Indigenous Peoples and Climate Change: Situating culture, identity and place in climate change risk mitigation and resilience
Global advocacy for culturally diverse and socially inclusive approaches to climate change risk mitigation and adaption is developing. The 2015 Sendai Framework for Disaster Risk Reduction, a prime exemplar, promotes policy recognition of Indigenous environmental management knowledges and practices. Yet, inclusion of Indigenous climate change management techniques in policy frameworks has primarily been informed by the ‘etic’ gaze of Western European science and comprehensive implementation strategies remain lacking. Socio-ecological systems theory is being drawn on to frame interpretations of Indigenous identity concepts, space places and practices. How cultural contexts and linkages between Indigenous culture, identity and place may be used to enhance climate change resilience are rarely considered, which has resulted in misunderstanding and misapplication of Indigenous knowledges pertaining to climate change mitigation. Current policy and research literature gaps are addressed by presenting and situating ‘emic’ perspectives and aspirations regarding Indigenous approaches to climate change adaptation. International exemplars of Indigenous initiatives are used to illustrate the effectiveness of culture-based approaches to climate change risk mitigation, adaptation and resilience. The ways in which cultural attributes shape Indigenous responses to climate change and are mobilised to mitigate risks to community resilience are discussed. The role of Indigenous eco-genealogical linkages as a foundation for effective climate change adaptation is considered and policy conceptualisations of Indigenous culture, identity and sense of place that marginalise traditional knowledges are challenged.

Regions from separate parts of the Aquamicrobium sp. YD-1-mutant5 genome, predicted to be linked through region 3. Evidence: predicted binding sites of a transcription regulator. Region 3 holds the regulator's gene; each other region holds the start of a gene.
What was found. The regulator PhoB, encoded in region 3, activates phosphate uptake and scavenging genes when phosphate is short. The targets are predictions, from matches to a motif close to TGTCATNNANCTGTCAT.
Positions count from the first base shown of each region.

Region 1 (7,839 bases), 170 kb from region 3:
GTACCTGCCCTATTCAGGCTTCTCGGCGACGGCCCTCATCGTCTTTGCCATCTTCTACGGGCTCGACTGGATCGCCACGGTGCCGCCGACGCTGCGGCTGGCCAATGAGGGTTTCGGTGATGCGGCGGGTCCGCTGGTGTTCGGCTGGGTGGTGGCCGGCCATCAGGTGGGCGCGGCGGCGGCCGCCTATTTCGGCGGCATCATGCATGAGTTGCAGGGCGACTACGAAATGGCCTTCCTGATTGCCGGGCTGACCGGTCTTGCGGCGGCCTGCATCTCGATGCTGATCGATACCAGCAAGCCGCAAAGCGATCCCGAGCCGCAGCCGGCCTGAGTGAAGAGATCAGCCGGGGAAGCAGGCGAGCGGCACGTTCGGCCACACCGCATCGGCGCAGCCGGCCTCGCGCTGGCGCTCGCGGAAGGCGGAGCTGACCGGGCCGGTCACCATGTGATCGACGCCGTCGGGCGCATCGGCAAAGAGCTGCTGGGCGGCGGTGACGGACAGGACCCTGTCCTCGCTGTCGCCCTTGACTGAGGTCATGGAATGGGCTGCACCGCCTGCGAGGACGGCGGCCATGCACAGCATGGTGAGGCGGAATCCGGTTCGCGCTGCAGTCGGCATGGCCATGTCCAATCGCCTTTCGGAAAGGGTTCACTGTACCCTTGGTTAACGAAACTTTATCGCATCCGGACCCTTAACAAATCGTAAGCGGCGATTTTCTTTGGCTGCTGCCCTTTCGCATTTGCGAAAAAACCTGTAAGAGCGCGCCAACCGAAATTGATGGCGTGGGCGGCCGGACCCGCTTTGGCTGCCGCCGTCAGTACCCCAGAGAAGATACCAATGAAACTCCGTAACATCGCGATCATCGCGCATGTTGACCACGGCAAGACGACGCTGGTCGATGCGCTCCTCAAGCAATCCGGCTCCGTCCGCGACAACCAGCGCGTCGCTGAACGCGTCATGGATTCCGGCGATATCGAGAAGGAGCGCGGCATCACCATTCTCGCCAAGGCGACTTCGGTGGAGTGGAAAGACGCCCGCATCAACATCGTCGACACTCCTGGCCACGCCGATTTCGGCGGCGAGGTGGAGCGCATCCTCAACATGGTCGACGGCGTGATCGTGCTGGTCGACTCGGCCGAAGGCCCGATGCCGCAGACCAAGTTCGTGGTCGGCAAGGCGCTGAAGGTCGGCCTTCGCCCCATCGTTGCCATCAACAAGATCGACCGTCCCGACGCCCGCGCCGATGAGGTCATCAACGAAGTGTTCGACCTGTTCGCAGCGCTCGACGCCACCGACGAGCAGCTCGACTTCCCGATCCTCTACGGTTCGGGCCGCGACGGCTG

Professor Christine Kenney
Professor Christine Kenney is the inaugural Chair of Disaster Risk Reduction (DRR) at Massey University, and Director of Te Toi Whakaruruhau o Aotearoa, the national Māori Disaster Risk Reduction Research Centre. Her research and policy work encompasses issues pertaining to natural hazards, Indigenous Peoples, climate change, gender, health, terrorism and humanitarian issues. Supported by government, the Royal Society, of New Zealand, Toka Tū Ake EQC and national CoREs, she co-leads the National Science Challenge rural resilience research programme, Marsden research on Māori disaster recovery and Auahatanga Pungapunga the Endeavour programme on economic resilience. Her broader expertise encompasses work in North America, Asia, Canada, Australia, and the Pacific and she regularly works with the World Health Organisation and United Nations agencies, notably UNDRR, UNESCO, and UNOCHA. Professor Kenney has recently chaired the UNDRR/International Science Council Disaster Science caucus, she is a lead-author on the United Nation’s 2022 Global Assessment Report, and an informant to the 6th IPCC report.